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Flu Shot Advised Before Schools Reopen
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Flu Shot Advised Before Schools Reopen

The flu vaccine is now available in pharmacies across the country. The best time to get a flu shot is late September and timely distribution of the vaccine will enable school students to take the vaccine before the new academic year starts (September 23).
The flu vaccine protects against common seasonal influenza viruses.
Those suffering from lung and heart diseases, diabetes, cancer and immune deficiency illnesses, as well as patients taking corticosteroids or immunosuppressants are recommended to take the vaccine. People above 65 years and pregnant women are also at risk of contracting the flu and should be vaccinated, said Dr. Davood Yadegari, head of Infectious Diseases and Tropical Medicine Research Center at Shahid Beheshti University of Medical Sciences.  
The flu vaccine causes antibodies to develop in the body about two weeks after vaccination. Antibodies provide protection against infection with the viruses that are in the vaccine.
Yadegari said the flu shot should be taken before the reopening of schools and start of the cold season, Mehr News Agency reported.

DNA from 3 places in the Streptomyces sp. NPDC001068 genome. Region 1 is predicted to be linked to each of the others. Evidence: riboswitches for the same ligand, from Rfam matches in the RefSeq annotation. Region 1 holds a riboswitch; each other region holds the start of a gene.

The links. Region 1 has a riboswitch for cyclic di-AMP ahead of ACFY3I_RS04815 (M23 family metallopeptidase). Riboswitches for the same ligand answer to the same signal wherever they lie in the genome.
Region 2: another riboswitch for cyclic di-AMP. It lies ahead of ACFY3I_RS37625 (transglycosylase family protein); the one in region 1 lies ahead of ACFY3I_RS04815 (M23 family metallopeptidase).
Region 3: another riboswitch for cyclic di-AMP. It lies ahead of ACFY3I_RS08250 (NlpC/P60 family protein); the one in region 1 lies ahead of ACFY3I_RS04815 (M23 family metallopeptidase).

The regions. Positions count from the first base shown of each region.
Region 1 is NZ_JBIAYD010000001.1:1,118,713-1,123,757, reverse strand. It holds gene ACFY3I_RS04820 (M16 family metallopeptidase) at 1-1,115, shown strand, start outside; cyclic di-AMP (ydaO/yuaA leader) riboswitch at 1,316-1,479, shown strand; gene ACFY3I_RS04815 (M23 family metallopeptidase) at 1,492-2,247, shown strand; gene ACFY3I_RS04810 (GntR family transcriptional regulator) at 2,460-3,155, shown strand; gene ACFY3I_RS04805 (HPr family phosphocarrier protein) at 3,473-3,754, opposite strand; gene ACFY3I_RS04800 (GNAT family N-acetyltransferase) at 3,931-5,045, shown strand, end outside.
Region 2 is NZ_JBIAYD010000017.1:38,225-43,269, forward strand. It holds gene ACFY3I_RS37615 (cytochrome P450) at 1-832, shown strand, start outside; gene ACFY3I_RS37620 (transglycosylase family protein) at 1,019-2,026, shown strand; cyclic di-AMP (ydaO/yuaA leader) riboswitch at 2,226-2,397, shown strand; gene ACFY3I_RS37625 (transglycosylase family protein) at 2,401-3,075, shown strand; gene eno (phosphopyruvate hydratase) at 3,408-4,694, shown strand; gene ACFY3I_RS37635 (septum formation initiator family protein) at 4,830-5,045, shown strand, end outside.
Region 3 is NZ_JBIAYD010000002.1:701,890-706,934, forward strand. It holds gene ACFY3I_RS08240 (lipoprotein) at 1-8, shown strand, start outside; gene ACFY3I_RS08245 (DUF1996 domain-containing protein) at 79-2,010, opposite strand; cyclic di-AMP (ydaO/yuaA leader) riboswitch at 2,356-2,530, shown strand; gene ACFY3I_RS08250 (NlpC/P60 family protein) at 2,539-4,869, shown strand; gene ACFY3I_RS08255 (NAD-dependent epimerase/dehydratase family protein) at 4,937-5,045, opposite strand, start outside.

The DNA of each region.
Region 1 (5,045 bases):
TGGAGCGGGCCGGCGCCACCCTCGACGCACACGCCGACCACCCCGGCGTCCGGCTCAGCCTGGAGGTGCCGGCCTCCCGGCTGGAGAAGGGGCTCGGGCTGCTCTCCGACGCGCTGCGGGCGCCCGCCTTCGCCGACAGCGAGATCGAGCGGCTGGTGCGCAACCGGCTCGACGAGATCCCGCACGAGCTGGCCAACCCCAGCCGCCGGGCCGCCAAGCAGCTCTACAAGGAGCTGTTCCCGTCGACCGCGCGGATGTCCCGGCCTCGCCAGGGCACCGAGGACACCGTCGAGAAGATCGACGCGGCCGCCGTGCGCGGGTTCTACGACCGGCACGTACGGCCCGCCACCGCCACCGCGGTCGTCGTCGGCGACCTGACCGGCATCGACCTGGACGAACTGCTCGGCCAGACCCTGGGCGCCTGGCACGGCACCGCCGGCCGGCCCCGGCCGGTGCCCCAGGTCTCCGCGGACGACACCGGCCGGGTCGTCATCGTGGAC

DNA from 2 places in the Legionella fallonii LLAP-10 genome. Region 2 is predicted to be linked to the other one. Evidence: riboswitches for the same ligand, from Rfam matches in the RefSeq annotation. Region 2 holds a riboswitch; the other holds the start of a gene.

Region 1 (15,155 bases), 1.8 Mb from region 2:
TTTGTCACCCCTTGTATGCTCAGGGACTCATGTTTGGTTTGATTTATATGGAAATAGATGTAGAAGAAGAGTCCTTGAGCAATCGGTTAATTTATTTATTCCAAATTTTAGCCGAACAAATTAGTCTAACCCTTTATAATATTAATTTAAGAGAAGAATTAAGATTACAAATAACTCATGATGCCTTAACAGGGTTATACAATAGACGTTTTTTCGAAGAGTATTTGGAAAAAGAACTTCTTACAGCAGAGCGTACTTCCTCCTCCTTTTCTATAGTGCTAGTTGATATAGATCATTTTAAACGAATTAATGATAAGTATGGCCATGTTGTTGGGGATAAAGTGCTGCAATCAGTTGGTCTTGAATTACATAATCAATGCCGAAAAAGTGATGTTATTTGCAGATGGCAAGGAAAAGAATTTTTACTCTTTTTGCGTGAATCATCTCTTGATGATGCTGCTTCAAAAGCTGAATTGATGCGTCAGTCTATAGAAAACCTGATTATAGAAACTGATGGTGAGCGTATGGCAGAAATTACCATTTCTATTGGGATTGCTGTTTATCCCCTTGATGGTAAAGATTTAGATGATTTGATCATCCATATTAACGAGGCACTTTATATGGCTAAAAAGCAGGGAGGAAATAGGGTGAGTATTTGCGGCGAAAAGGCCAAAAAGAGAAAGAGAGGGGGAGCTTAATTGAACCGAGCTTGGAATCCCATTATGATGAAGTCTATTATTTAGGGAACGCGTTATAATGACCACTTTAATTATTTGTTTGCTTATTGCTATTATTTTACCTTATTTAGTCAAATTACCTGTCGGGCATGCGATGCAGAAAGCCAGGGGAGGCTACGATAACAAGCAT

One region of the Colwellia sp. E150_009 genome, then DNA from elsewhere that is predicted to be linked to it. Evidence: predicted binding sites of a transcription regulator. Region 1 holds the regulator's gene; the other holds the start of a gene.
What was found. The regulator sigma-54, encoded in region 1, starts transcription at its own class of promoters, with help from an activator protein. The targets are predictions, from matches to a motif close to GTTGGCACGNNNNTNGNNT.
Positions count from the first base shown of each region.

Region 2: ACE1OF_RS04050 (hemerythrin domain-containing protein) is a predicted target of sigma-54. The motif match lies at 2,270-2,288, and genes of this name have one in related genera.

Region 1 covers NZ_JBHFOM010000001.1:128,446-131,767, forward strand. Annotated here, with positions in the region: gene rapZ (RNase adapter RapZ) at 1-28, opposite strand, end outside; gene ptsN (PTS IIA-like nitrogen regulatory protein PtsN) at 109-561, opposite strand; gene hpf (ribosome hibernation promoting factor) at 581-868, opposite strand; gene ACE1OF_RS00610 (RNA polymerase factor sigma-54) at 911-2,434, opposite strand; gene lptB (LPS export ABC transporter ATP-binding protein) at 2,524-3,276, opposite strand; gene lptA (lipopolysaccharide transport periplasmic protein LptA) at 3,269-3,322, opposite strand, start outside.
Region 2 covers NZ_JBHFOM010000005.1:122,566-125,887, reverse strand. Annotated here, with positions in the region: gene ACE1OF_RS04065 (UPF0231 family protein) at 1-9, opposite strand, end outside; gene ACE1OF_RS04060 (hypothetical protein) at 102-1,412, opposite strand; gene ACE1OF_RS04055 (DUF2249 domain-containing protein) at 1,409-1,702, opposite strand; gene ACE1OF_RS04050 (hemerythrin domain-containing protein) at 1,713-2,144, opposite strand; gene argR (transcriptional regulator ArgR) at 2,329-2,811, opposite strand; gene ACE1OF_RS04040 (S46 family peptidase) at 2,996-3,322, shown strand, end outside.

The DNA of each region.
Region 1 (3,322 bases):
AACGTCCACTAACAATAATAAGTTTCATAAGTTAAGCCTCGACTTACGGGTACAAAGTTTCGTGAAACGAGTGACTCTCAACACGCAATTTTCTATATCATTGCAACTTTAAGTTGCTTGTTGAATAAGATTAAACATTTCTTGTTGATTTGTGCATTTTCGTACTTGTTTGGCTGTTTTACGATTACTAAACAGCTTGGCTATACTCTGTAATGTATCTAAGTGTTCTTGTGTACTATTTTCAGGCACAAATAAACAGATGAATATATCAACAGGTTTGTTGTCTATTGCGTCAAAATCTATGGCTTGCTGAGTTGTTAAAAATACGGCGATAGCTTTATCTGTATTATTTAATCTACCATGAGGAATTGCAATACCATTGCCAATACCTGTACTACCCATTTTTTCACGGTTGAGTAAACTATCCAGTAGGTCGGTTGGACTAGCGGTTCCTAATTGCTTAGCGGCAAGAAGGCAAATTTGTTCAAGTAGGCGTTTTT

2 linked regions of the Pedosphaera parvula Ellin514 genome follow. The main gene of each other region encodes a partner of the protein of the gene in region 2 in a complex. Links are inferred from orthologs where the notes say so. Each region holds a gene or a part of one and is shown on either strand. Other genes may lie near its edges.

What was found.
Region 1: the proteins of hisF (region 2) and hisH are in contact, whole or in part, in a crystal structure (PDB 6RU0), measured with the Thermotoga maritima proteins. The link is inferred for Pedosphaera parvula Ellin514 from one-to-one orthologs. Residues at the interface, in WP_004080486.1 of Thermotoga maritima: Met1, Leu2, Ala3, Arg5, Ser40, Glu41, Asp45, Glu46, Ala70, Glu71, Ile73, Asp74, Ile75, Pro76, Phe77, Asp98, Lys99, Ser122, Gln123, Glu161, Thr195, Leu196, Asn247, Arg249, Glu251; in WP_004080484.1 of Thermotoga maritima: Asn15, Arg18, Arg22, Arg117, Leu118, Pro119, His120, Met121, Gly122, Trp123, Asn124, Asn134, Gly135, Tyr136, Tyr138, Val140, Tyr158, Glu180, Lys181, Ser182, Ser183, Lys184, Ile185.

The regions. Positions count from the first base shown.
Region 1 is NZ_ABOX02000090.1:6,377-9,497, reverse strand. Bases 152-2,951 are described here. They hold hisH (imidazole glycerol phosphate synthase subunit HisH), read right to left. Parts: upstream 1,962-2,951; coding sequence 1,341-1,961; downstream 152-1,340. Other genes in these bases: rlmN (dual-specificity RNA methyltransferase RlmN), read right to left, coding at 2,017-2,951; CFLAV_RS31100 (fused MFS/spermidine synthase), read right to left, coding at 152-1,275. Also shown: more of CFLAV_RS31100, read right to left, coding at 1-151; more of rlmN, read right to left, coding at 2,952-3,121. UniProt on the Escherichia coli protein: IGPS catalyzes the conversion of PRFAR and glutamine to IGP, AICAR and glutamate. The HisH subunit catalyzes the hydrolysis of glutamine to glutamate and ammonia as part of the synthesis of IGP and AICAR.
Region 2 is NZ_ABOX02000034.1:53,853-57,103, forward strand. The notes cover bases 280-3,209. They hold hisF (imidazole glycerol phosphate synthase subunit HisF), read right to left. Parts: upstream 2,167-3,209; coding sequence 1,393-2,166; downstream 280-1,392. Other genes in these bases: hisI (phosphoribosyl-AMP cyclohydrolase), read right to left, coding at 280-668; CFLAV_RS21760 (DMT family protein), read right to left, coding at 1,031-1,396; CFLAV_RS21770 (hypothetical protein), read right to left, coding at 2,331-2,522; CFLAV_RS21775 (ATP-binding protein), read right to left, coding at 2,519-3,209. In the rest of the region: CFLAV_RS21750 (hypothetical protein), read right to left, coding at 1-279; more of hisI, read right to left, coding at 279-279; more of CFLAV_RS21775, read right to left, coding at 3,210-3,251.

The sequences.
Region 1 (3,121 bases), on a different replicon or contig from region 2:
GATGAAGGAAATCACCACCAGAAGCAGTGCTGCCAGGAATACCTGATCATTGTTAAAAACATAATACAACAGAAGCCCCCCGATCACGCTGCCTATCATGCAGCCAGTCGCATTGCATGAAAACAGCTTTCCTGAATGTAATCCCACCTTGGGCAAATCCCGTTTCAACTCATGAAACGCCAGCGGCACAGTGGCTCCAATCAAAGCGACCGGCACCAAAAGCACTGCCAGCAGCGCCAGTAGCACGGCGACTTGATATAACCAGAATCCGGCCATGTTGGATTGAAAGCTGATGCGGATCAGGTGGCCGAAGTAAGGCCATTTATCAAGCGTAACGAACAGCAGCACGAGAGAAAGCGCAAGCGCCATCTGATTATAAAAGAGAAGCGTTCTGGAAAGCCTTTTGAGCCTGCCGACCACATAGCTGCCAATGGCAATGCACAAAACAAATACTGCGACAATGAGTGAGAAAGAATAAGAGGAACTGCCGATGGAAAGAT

He stressed the importance of vaccination for children taking aspirin for long-term, infants older than 6 months, employees in both public and private healthcare as well as people caring for the elderly.

 New Strains
The World Health Organization (WHO) collects flu virus samples from different countries including Iran, to develop vaccines against new influenza strains every year in cooperation with pharmaceutical companies as well as the Global Influenza Surveillance and Response System (GISRS).
Currently, 141 national influenza centers in 111 countries conduct year-round surveillance for influenza and study disease trends. The laboratories also send influenza viruses to the five WHO Collaborating Centers for Reference and Research on Influenza. Hence, it is crucial that all people are vaccinated against new flu strains; changes in the genes of the virus strains carry subsequent risks that make the vaccination vital each year, Yadegari added.
Flu infections not only develop complications such as respiratory infections, but also exacerbate disease in patients with pulmonary and heart illnesses. The virus infects the respiratory tract and also nose, ears, throat and lungs. The most common flu symptoms include high fever, runny nose, sore throat, muscle pains, fatigue, headache and cough.
The best way to prevent potential complications of influenza is to take the flu shot annually, he added.

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